His world is blown apart
Ex-Met Lyons lost home, memorabilia and his brother committed suicide as a result of Katrina
BY SUSANA ENRIQUEZ
Monday, Aug. 29. Barry Lyons will never forget the date or the ankle-deep water flowing through his
Hurricane Katrina had begun to lash the
The former Mets catcher gathered his family - his wife, Marsha, 46; his daughter, Danielle, 8, and her mini- Schnauzer, Jingles; and his father, Kenneth, 79, who has Alzheimer's disease - and walked to a neighbor's house two doors away, which was on higher ground.
A day earlier, he was able to admit his disabled mother, Margaret, 78, into a hospital.
They all survived, but more than six months later, Lyons, 45, is fighting his homeowners insurance company and lamenting the loss of his memorabilia - and more so that of his older brother, who committed suicide in January.
He vividly remembers that when the water started rising in the house and the windows were being blown out by the fierce wind and rain, the family sought refuge in a carport.
There, a motorboat tied to a trailer and a canvas tarp provided protection from the elements. For the next few hours, the four of them held on and prayed.
From the carport, they could see the roof of their next-door neighbor's house get ripped off and the windows and doors of their house get blown in. Waves from
When the storm finally passed, they found nine feet of water in the house and a hole in the roof. Although the structure was still intact, everything inside was destroyed, including much of his baseball memorabilia.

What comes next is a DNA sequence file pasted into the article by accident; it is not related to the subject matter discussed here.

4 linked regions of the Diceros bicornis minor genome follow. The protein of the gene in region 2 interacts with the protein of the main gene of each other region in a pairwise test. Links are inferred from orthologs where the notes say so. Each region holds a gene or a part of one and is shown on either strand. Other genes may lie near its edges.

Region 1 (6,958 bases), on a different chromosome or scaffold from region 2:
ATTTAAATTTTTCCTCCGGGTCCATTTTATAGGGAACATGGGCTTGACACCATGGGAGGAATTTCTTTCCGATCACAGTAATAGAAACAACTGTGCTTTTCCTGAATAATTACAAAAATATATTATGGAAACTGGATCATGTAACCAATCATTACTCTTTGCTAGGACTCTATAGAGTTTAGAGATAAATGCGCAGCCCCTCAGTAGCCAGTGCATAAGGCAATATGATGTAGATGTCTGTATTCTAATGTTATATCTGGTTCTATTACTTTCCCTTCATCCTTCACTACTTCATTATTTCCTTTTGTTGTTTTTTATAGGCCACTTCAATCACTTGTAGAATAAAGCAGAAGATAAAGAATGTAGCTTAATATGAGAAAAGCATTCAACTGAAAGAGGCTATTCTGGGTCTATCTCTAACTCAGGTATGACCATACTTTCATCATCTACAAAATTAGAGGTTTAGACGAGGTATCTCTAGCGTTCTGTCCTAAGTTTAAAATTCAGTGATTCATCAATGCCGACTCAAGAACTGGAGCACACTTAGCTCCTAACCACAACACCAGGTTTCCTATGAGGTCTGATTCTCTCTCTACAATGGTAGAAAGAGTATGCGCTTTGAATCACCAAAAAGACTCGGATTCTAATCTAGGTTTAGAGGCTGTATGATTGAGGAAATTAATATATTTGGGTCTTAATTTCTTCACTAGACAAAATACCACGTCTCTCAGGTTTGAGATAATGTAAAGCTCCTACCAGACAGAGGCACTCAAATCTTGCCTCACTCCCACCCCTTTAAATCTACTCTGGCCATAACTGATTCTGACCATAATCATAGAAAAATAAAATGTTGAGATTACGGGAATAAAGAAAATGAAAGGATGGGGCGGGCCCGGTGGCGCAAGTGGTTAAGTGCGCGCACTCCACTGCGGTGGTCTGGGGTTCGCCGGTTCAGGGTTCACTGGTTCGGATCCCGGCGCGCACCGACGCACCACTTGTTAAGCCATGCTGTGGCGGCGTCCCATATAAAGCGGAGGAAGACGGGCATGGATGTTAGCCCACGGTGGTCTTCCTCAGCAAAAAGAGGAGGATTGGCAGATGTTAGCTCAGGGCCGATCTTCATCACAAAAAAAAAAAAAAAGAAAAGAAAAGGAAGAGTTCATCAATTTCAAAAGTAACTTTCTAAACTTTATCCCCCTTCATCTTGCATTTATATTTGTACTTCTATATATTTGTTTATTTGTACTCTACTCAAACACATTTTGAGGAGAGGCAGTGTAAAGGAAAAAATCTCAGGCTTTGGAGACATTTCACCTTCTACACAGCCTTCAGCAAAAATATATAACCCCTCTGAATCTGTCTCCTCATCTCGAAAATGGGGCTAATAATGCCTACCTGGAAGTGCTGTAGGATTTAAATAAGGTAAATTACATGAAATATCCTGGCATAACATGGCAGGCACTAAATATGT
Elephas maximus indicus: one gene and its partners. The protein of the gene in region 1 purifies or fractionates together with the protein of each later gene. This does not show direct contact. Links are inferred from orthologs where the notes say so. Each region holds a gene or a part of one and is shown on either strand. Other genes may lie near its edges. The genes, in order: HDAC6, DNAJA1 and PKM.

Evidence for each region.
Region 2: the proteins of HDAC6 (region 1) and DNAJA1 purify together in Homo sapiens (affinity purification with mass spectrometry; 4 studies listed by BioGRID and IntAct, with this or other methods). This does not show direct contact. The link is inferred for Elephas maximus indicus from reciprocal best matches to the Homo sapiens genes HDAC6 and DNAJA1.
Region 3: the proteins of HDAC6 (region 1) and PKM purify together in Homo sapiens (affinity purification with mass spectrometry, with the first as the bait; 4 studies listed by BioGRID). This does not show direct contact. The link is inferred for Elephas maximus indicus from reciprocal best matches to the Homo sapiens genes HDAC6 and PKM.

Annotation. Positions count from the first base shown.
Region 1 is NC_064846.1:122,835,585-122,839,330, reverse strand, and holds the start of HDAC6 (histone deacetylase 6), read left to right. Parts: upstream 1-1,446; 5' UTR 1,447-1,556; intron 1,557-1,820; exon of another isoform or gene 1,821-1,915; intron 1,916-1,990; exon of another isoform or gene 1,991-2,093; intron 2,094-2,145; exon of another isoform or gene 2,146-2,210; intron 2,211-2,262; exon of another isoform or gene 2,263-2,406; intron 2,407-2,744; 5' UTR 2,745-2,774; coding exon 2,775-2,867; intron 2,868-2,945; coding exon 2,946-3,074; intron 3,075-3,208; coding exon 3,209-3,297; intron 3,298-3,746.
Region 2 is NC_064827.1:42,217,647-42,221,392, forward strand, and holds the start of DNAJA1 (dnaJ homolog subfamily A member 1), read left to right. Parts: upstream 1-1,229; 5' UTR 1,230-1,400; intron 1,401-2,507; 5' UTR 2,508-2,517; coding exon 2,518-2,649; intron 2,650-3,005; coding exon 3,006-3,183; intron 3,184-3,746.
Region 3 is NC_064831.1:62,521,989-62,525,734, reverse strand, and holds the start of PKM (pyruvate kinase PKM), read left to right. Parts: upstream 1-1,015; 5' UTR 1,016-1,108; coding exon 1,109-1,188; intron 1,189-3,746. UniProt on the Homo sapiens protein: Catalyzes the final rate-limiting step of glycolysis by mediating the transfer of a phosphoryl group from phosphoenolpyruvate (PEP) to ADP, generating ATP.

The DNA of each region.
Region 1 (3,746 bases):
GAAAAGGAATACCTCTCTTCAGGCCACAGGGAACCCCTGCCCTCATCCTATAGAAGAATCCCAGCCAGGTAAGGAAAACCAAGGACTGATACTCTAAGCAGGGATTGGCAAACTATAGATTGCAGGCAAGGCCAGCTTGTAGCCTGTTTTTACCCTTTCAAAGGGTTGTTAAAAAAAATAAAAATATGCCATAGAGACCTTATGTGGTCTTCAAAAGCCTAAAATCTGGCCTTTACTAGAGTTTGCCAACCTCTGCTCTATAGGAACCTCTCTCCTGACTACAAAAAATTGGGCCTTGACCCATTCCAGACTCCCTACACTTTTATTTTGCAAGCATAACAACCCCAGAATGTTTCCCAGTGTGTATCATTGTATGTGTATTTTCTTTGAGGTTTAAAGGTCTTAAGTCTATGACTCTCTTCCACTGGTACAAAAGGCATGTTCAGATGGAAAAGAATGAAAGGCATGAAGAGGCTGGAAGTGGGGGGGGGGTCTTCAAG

His 1986 World Series ring, appraised 10 years ago at $9,000, was gone. The VHS tapes with footage of the games he played - including his first base hit, his first home run and his only major-league grand slam - were destroyed.
Documenting that grand slam that led to the Mets' victory over the Giants was the back page of an issue of Newsday from
It now sits in a storage shed, along with waterlogged and mud-stained scrapbooks and yearbooks that he just couldn't throw away.
Lyons, who was drafted by the Mets in 1982, was released in 1990. In the six years that followed, he bounced around the major and minor leagues.
Before the storm,
Although he had a $350,000 policy with State Farm Insurance that covered the house and its contents,
A spokeswoman for State Farm, which has 390,463 claims related to Hurricane Katrina, would not discuss his case but said compensation is determined case-by-case.
Meanwhile, for three months, the family of three has lived in a FEMA trailer on his parents' property. Once that house, which had minimal damage, is fixed, Lyons and his family will move in.
"It's been a wild ride and a world-changing event for us,"
His wife, who teaches music at a Catholic high school, went back to work one week after the storm. Their daughter, whose school was not damaged, went back three weeks after the storm. His parents are in a nursing home in
After a week,
Since its inception in 1986, the organization has helped people with leukemia, brain tumors and Hodgkin's disease and has granted more than $19 million in aid to 1,800 families, executive director Jim Martin said.
Two months ago,
"When he spoke, the room was quiet," Martin said, adding that six people called after the dinner to make donations to
The loss of
"I have faith,"
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